For the vast majority of Tom Brady's tenure with Bill Belichick in New England, fans and pundits hotly debated which of the two deserved more credit for the Patriots' unprecedented dynasty.
Now, with Brady moving on to the Tampa Bay Buccaneers, much will inevitably be made of the success (or lack thereof) each guy experiences without the other.
In an interview last week with SiriusXM Radio's Howard Stern, Brady made it abundantly clear he doesn't care for any of that chatter.
"I think it's a pretty s--tty argument that people would say that," Brady said, per Pro Football Talk's Josh Alper. "I can't do his job, and he can't do mine. So, the fact that you could say, 'Would I be successful without him? The same level of success?' I don't believe I would have been. But I feel the same vice versa as well. To have him allowed me to be the best I can be. I'm grateful for that, and I very much believe he feels the same about me because we've expressed that to each other."
Maybe that's because Brady isn't concerned with his legacy.
"I never cared about legacy," he told Stern, according to SI.com's Chris Chavez. "I could give a s--t about legacy. ... That's just not me. It's not my personality."
But what about his now-former boss?
Belichick is a professional football historian. He's spent his life consuming and analyzing the game, and his familiarity with players and coaches from as far back as the 1930s is arguably unmatched. He was enthusiastically the only active head coach involved in picking members for the 100th Anniversary All-Time Team.
He might not admit it, but Belichick cares about his legacy. He's also intensely competitive, and for two decades he's been the chief decision-maker for a franchise that has defined organizational hubris.
One of the key tenets of Belichick's "Patriot Way" is that no player is larger than the team. It sometimes felt as though Brady was an exception to that rule, and that may explain why the two seemed to butt heads late in Brady's tenure.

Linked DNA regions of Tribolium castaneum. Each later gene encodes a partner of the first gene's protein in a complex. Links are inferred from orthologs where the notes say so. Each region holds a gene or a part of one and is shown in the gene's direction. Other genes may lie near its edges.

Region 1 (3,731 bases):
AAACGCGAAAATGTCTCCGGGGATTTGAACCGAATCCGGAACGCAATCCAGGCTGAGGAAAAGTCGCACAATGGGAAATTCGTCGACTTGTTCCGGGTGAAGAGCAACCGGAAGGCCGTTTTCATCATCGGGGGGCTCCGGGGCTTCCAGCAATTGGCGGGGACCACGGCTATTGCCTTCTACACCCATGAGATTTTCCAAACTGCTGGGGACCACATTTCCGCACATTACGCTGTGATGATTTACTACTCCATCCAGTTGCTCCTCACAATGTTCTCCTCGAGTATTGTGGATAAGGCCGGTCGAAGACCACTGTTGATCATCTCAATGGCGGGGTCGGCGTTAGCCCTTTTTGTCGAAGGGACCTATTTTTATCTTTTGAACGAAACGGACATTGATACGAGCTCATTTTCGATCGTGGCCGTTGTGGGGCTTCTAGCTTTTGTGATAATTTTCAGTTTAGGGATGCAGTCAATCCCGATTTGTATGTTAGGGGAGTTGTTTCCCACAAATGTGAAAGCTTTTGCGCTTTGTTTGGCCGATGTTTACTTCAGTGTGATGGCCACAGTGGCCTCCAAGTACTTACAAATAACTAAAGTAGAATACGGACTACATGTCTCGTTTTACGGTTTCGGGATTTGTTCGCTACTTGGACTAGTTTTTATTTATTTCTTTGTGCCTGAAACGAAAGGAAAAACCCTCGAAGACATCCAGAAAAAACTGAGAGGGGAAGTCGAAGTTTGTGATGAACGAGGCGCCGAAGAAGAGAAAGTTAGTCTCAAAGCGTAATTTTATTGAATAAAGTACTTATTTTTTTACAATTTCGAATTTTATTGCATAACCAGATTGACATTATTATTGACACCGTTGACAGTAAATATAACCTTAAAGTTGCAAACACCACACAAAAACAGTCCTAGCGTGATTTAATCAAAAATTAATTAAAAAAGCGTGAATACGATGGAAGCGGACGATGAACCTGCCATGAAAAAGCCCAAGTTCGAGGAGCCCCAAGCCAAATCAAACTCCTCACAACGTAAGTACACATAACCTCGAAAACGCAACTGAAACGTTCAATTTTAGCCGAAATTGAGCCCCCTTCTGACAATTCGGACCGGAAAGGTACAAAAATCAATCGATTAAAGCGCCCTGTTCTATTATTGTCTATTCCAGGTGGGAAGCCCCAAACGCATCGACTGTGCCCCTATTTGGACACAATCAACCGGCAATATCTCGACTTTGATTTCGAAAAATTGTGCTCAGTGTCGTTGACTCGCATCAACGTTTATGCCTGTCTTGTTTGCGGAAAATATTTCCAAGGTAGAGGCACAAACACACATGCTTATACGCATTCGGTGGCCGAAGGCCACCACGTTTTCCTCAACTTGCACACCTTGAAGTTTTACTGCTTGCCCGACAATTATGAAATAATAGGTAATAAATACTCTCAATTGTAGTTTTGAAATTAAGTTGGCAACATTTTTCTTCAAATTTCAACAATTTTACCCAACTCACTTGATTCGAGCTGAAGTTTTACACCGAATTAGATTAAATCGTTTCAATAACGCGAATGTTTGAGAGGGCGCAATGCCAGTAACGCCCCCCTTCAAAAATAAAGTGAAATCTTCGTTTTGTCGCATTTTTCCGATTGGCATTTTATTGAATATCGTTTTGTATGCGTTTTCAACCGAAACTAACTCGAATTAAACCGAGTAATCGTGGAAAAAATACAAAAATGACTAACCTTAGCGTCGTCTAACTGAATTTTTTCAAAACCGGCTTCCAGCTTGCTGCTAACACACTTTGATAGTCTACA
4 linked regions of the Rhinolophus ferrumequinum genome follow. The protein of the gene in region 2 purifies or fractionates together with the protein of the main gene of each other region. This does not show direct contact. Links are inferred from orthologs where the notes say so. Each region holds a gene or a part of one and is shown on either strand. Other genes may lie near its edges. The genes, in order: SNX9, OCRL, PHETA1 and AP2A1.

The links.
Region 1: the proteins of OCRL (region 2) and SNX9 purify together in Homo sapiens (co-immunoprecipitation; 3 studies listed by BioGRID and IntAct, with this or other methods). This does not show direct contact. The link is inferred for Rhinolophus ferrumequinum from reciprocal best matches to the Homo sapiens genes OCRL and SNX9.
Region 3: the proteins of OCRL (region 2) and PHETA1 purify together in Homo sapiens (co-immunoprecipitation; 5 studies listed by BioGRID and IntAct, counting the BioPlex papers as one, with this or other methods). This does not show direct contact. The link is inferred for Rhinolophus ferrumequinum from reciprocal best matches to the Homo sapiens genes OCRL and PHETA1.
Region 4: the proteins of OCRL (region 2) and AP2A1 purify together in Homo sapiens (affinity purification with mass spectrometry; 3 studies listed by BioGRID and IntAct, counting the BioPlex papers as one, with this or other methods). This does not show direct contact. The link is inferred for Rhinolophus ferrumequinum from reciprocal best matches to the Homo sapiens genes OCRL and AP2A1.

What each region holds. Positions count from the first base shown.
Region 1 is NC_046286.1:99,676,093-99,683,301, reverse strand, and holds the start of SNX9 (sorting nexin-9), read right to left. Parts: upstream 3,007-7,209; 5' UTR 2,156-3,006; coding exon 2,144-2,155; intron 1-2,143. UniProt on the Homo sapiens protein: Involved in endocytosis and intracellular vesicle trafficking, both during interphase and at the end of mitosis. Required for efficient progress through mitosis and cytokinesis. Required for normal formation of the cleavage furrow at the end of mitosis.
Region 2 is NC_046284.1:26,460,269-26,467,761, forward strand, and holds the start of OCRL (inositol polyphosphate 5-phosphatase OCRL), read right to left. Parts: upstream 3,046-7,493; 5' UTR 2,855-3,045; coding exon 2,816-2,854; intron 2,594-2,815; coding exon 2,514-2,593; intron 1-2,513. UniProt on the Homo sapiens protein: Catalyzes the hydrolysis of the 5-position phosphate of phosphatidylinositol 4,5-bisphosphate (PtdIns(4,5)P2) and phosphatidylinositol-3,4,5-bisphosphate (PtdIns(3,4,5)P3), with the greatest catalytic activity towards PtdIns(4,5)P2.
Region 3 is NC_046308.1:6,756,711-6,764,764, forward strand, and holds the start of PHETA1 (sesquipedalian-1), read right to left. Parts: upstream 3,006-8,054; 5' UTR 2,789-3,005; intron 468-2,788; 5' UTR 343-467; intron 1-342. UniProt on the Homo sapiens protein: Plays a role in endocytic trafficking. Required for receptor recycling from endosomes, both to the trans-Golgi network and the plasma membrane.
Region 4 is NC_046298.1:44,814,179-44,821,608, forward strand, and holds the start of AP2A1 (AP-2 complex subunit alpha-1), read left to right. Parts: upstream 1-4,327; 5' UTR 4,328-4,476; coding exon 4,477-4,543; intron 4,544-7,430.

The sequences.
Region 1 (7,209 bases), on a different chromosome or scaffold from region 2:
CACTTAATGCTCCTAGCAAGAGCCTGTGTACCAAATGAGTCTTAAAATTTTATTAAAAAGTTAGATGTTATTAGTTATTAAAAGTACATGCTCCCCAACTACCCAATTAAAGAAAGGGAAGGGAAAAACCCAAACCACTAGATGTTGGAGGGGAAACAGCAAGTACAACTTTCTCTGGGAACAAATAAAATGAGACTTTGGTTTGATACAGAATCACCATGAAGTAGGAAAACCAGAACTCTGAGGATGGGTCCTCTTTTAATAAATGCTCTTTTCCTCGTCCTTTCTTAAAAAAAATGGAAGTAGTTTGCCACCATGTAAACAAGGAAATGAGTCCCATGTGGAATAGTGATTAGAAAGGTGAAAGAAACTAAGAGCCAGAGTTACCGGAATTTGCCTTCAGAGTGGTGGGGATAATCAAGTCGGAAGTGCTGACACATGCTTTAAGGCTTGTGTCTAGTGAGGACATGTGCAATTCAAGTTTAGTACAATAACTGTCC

With that understanding, and without ever really knowing what's on Belichick's mind, we can make an educated guess that he's out to prove something to the football world.
Belichick and the Pats could still sign 2015 MVP Cam Newton, and they may just be waiting for an opportunity to examine his bruised and battered body after foot and shoulder injuries severely limited his effectiveness the last two years.
But earlier this month, Jeff Howe of The Athletic reported the team has "expressed no interest in signing" Newton or trading for veteran Cincinnati Bengals quarterback Andy Dalton. And former Patriots executive Scott Pioli recently suggested Belichick and Newton couldn't coexist in New England.
Instead, it looks likely that they'll roll with 2019 fourth-round pick Jarrett Stidham.
Remember how the story goes for those who subscribe to the pro-Hoody narrative: Belichick saw something in a quarterback who was passed on 198 times in the 2000 draft, and then he took that sixth-round pick and helped him become the most decorated player in NFL history.
But now, by thus far opting not to replace Brady on a roster that lacks an established potential successor, that hubris is on full display.
Stidham, who barely completed 60 percent of his passes in his final year at Auburn, entered the league as nothing more than an adequate quarterback prospect, just like Brady. Both posted 138 passer ratings in their final college seasons (which wasn't particularly good in 1999 and wasn't good at all in 2018), neither left the NCAA with anyone outside of their direct families believing they'd become stars, and both were passed on well over 100 times in the draft.
Is Belichick cocky enough to believe that he can win with Stidham just as he won with Brady?
Because it's Belichick and the Patriots, the benefit of the doubt belongs in Foxborough.
Days after they lost the most accomplished quarterback in NFL history, a couple of weeks after they lost key veteran free-agent defenders Kyle Van Noy and Jamie Collins, and a few months after they lost back-to-back home games to the Miami Dolphins and Tennessee Titans to unceremoniously wrap up the Brady era, Buffalo Bills general manager Brandon Beane still declared the Patriots "the team to beat" in the AFC East.
That might be modest coachspeak, but it reflects the way many of us feel about Belichick. We're terrified to count him out, because so many of us have been burned when doing so. Now, it appears he's looking to embarrass his doubters in an entirely new, Brady-less fashion.
"Let's give him somebody else, let's give him Geno Smith, let's give him whoever, and let's see how many Super Bowls he would have won," former New York Jets coach Rex Ryan said on ESPN last week. "We saw the answer was zero in Cleveland."
Now comes Belichick's first chance to win that seemingly tired debate about which legend was more reliant on the other, and to quiet those like Ryan.
What better way to show everyone that this was always about you than to build another Brady—and another dynasty—from scratch?
Brad Gagnon has covered the NFL for Bleacher Report since 2012. Follow him on Twitter. Or don't. It's entirely your choice.